In a way, Damon Galgut’s “In a Strange Room” only comes to life in the third and final section. This is where there is real pace and drama and is so different to what comes before that the novel eventually seems more like a loose collection of novellas. Yes, there is a constant character throughout (the narrator), and yes, the first two sections are more close-coupled, and yes, there is a continual thread in the travelling described…but having said all that, I wasn’t not convinced.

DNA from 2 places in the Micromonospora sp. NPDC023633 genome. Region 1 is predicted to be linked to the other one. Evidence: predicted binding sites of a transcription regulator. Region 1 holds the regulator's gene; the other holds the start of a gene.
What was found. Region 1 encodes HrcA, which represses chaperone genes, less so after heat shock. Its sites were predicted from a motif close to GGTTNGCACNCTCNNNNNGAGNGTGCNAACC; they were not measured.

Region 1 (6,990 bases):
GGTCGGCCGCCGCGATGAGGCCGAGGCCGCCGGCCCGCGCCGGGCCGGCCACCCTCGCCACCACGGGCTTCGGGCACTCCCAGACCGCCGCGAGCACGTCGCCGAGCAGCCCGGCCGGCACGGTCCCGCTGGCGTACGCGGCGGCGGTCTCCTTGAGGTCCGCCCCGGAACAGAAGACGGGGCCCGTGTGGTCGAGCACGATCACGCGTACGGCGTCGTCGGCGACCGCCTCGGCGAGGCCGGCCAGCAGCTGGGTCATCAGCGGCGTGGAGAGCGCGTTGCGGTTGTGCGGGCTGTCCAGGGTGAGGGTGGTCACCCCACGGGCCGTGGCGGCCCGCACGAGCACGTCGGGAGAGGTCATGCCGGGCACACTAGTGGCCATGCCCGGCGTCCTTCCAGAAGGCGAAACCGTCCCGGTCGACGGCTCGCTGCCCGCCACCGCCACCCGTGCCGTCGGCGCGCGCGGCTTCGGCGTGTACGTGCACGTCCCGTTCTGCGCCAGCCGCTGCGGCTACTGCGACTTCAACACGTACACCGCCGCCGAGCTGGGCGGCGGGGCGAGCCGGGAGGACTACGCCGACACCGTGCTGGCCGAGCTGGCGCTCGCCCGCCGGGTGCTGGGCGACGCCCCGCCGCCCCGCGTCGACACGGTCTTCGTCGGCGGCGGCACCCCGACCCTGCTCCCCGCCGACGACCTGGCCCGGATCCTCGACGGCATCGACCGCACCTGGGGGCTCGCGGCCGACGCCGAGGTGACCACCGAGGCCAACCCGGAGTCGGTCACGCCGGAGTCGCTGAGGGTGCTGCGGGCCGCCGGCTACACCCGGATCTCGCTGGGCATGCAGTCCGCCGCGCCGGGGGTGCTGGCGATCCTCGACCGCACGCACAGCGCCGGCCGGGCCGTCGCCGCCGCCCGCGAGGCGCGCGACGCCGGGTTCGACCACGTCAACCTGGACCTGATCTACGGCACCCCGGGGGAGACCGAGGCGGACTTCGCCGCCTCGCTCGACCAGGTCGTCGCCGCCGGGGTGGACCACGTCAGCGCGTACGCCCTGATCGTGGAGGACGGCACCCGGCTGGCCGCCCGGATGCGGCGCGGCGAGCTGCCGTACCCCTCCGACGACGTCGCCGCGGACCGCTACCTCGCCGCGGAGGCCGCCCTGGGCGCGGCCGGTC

I’m also not convinced by the way Galgut switches haphazardly between first- and third-person for the main character – sometimes in the middle of the same paragraph. I’m sure this is supposed to be meaningful in some way, but it came across to me as annoying and confusing – and somehow little more than a cheap trick.
Make no mistake, there is some powerful writing in “In a Strange Room”, but I struggled with the self-indulgence in the first two sections and, for all I’ve said about it, the third felt just a little too long.